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Smart App Way To Go For Food Saving Initiatives


Last update: 10/10/2016


By Sarimah Othman

(This is the first of a two-part article on the efforts taken by local NGOs to reduce food wastage and feed the hungry.)

KUALA LUMPUR (Bernama) -- While there are already existing initiatives in the city to save food that will otherwise be wasted and distribute it to the needy, two organisations are set to launch smartphone applications that will take the whole process to the next level.

Food Aid Foundation and Grub Cycle Malaysia are viewing their apps as an easy and more efficient way to connect non-governmental organisations (NGOs), soup kitchens and volunteers with potential food donors like restaurants, hotels and supermarkets, and reach out to a wider circle of people who are hard-pressed to afford even one basic meal a day.

Their modus operandi may differ but the two organisations share the same objective of curbing food wastage and feeding the hungry.

Food Aid operations director Hayati Ismail said it was high time such an app was introduced in Malaysia as advanced countries have already been using it for a long time for their own charity initiatives.

She said for a start, Food Aid's smartphone app - developed by Sime Darby Foundation and to be launched this month - will connect the organisation with Tesco's chain of hypermarkets.

OPEN PLATFORM

Hayati said eventually Food Aid hoped to expand its app into an open platform to allow other like-minded NGOs, charity bodies, soup kitchens, food banks and other interested parties to participate.

"Our app will allow organisations (involved in food aid initiatives) to relay their needs to each other, which will result in less food going to waste. At the same time, we are helping the needy," she told Bernama.

Besides being utilised for the purpose of placing orders and collecting and distributing food, the app would also keep tabs on the amount of food saved or wasted, as well as the amount of food collected and stored, and even food lost during processing, she explained.

Grub Cycle's food app, meanwhile, will be launched in November. Being a social enterprise Grub Cycle's app, while aimed at reducing food wastage, takes on a business approach.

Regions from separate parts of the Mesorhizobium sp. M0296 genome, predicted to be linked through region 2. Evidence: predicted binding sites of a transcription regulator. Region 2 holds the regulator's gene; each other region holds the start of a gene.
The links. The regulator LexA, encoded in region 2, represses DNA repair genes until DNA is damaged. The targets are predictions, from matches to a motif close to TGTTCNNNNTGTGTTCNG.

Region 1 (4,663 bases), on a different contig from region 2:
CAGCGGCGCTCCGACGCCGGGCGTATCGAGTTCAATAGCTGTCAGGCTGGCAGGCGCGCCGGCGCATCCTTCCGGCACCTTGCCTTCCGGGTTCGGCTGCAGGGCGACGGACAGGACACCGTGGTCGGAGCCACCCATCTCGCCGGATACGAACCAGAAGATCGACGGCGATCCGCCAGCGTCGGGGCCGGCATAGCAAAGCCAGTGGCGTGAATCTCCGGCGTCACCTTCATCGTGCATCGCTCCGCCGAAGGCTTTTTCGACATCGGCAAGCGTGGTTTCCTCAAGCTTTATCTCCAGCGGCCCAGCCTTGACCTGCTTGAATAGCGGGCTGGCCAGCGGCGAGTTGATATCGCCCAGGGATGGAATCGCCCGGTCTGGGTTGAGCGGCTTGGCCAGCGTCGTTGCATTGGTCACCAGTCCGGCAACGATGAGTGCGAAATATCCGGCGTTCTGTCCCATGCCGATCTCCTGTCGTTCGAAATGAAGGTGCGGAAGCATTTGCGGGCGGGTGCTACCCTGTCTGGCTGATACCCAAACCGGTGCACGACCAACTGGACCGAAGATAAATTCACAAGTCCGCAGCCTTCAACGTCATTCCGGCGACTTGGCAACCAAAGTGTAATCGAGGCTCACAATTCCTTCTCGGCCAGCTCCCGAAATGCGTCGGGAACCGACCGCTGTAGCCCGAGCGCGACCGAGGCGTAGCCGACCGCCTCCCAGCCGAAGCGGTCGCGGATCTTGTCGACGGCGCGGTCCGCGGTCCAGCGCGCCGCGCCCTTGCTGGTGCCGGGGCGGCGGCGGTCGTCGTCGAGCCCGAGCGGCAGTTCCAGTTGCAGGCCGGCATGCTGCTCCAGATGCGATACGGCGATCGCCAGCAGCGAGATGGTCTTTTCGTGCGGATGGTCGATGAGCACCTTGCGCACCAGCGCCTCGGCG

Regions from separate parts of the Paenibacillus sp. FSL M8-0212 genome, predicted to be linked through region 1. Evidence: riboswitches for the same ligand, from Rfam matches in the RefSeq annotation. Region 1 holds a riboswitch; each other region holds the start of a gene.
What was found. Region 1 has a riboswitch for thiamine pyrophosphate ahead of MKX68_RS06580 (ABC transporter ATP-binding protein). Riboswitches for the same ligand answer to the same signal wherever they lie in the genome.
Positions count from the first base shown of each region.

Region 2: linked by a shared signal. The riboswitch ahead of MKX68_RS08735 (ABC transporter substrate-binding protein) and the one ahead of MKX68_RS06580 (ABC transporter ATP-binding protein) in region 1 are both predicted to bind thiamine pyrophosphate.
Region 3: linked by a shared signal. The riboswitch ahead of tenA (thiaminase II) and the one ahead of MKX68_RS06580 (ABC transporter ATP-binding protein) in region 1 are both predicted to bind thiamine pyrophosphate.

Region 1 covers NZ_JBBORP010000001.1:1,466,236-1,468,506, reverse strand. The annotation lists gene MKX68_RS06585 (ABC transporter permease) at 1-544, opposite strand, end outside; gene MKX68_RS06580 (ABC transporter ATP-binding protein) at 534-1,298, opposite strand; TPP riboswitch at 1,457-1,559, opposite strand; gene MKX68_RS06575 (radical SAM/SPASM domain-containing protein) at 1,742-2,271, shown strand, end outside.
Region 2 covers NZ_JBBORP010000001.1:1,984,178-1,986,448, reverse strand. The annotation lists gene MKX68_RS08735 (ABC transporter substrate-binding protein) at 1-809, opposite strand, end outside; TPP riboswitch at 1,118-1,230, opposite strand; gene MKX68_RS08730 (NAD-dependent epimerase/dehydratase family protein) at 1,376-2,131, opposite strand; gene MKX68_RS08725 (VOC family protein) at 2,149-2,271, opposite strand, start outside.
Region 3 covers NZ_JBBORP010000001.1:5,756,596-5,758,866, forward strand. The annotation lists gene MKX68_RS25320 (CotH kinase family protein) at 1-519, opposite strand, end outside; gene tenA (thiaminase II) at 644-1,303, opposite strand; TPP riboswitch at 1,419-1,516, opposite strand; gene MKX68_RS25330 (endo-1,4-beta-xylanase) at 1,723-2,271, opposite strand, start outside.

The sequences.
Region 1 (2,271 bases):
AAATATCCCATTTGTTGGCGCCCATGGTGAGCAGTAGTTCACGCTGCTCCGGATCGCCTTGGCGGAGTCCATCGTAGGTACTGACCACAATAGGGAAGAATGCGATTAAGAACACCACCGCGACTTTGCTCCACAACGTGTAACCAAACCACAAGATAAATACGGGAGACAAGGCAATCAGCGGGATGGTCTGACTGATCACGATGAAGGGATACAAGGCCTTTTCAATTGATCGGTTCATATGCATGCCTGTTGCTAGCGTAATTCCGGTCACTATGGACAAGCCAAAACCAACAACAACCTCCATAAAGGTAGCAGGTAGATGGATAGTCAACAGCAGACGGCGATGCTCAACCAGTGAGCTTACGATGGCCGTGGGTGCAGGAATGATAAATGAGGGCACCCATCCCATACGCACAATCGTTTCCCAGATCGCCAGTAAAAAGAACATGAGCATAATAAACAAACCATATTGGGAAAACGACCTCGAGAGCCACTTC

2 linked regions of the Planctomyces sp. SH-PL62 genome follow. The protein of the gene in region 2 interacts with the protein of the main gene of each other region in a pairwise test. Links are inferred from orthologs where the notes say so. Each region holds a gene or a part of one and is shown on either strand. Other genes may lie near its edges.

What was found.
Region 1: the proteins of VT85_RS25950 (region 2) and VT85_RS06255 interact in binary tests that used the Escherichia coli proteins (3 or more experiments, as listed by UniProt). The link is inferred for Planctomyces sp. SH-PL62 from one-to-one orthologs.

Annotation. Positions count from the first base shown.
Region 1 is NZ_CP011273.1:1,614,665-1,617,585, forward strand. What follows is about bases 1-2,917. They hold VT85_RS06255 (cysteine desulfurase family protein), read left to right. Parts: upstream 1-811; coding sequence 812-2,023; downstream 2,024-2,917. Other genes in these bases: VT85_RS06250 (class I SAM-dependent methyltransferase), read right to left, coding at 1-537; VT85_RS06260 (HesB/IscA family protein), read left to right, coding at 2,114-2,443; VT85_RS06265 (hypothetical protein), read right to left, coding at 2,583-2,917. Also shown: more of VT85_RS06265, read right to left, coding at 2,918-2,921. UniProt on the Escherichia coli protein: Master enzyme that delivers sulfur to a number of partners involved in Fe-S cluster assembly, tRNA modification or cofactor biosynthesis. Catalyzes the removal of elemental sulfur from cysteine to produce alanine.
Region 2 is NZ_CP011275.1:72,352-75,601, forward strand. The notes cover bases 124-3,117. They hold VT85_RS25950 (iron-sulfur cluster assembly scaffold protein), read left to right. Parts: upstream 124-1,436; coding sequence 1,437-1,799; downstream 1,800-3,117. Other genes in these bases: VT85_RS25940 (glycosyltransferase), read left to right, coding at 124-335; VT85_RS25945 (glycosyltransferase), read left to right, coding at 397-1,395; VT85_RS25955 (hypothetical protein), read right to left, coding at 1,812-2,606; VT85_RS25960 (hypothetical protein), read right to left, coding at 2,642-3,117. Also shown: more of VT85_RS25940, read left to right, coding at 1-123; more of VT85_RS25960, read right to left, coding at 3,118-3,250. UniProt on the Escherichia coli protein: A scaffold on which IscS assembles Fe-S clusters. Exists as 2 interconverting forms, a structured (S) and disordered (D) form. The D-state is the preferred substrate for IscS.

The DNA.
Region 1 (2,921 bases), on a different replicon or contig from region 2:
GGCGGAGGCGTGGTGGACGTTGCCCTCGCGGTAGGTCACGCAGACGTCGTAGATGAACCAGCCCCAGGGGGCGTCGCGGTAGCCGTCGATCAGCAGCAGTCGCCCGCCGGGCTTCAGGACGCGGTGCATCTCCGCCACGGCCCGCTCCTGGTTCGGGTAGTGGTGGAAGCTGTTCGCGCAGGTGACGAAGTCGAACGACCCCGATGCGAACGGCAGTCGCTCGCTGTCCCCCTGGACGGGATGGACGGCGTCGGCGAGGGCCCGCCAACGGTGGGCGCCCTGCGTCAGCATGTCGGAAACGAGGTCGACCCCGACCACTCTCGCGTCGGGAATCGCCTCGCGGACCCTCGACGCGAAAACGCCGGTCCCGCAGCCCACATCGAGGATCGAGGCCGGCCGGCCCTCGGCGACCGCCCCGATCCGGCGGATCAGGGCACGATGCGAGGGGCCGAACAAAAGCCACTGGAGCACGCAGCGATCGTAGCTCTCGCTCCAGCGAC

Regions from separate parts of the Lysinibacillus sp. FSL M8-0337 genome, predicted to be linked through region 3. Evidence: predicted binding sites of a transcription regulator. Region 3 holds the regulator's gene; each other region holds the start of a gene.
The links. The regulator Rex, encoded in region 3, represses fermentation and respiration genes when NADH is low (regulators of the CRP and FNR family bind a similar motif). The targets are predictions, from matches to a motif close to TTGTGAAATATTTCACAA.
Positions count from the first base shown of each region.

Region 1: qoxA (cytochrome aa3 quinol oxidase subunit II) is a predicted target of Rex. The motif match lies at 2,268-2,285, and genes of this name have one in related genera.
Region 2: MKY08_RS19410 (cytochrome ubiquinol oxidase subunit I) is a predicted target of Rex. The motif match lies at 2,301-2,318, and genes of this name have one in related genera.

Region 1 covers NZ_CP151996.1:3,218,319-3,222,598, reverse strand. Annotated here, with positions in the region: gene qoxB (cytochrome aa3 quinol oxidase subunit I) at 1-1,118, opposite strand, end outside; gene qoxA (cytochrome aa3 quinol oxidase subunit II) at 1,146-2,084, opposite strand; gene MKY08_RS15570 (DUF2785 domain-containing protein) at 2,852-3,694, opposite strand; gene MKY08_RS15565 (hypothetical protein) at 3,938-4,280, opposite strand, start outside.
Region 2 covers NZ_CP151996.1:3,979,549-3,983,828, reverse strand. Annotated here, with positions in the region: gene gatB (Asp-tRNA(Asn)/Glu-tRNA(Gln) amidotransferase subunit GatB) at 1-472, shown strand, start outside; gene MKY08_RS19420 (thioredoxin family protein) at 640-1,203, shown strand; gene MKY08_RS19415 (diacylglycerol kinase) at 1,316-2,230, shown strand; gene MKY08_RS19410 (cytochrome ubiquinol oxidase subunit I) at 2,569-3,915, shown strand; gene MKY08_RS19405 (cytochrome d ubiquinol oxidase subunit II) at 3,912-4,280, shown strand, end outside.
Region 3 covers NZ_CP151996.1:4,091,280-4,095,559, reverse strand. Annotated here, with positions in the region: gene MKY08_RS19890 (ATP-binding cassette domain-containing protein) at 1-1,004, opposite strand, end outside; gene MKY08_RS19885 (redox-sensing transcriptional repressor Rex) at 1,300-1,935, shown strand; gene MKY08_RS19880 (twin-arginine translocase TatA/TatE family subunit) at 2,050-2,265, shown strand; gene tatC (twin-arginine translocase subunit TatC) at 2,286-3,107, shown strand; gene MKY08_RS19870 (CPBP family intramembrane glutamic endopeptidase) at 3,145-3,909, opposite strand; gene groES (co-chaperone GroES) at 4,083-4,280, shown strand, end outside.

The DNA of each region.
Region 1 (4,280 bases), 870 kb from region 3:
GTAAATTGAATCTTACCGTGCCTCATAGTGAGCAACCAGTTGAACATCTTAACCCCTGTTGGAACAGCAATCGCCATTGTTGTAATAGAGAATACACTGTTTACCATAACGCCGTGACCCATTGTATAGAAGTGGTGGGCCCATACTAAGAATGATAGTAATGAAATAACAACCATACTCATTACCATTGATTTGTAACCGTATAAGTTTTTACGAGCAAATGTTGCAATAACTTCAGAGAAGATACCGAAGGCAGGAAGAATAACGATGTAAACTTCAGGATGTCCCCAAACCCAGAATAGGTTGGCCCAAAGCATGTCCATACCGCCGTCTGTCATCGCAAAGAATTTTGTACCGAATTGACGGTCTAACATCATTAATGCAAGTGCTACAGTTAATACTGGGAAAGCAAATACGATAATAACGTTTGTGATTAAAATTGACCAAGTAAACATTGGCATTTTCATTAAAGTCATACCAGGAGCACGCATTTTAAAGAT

According to co-founder Redza Shahid Md Ridzuan, the app would focus on cafes and bakeries located in the Klang Valley. Since foodstuffs like doughnuts only have a limited shelf life of three days, the outlets concerned can "blast" their clearance sales and post photographs of their goodies on the app.

"Those interested in buying them can pay for them online and later go to the bakery concerned to collect whatever they have ordered by showing the code issued to them," explained Redza Shahid.

According to statistics revealed by solid waste and public cleansing management service operator, SW Corporation, approximately 3,000 tonnes of food - enough to feed 2.2 million people - that are discarded daily in Malaysia are preventable food waste.

The Malaysian Agricultural Research and Development Institute and the Agriculture and Agro-based Industry Ministry are the coordinators of the MYsavefood programme, which promotes the reduction of food loss and food waste. The programme is an awareness campaign by the MYsavefood network, which is part of a global initiative called SAVE FOOD by the United Nations Food and Agriculture Organisation.

APP CHEAPER AND MORE EFFECTIVE

Food saving activist Mohd Rahimi Adnan, who was behind the "Avoid Wastage, Stop Hunger" campaign at this year's Ramadan Bazaar at Jalan Raja Alang, here, also intends to develop an application to expand on his fasting month initiative.

Comparing virtual apps with food banks, he said the former was a cheaper and faster way to distribute food and get other organisations to participate in the efforts. "Its impact will be greater and more effective," he added.

Food banks, said Mohd Rahimi, were expensive to set up and have limited operating hours but they have their advantages too as they were equipped with freezers to ensure food safety, and have permanent locations with centralised operating systems that were easy to monitor.

"On the other hand, having a virtual app to operate a food saving initiative is inexpensive as the storing of food is taken care of by the donors themselves, and the operating hours are flexible," he said, adding that on the flip side, food safety can be compromised if the food is not stored and handled properly.

"Other disadvantages to using an app is having to carry out our operations at different locations, which makes it difficult for us monitor and regulate all our activities."

Viewing smartphone apps as an avenue for like-minded NGOs to team up and implement food saving and distribution programmes, Mohd Rahimi said they could also share their databases for various other welfare activities.

-- BERNAMA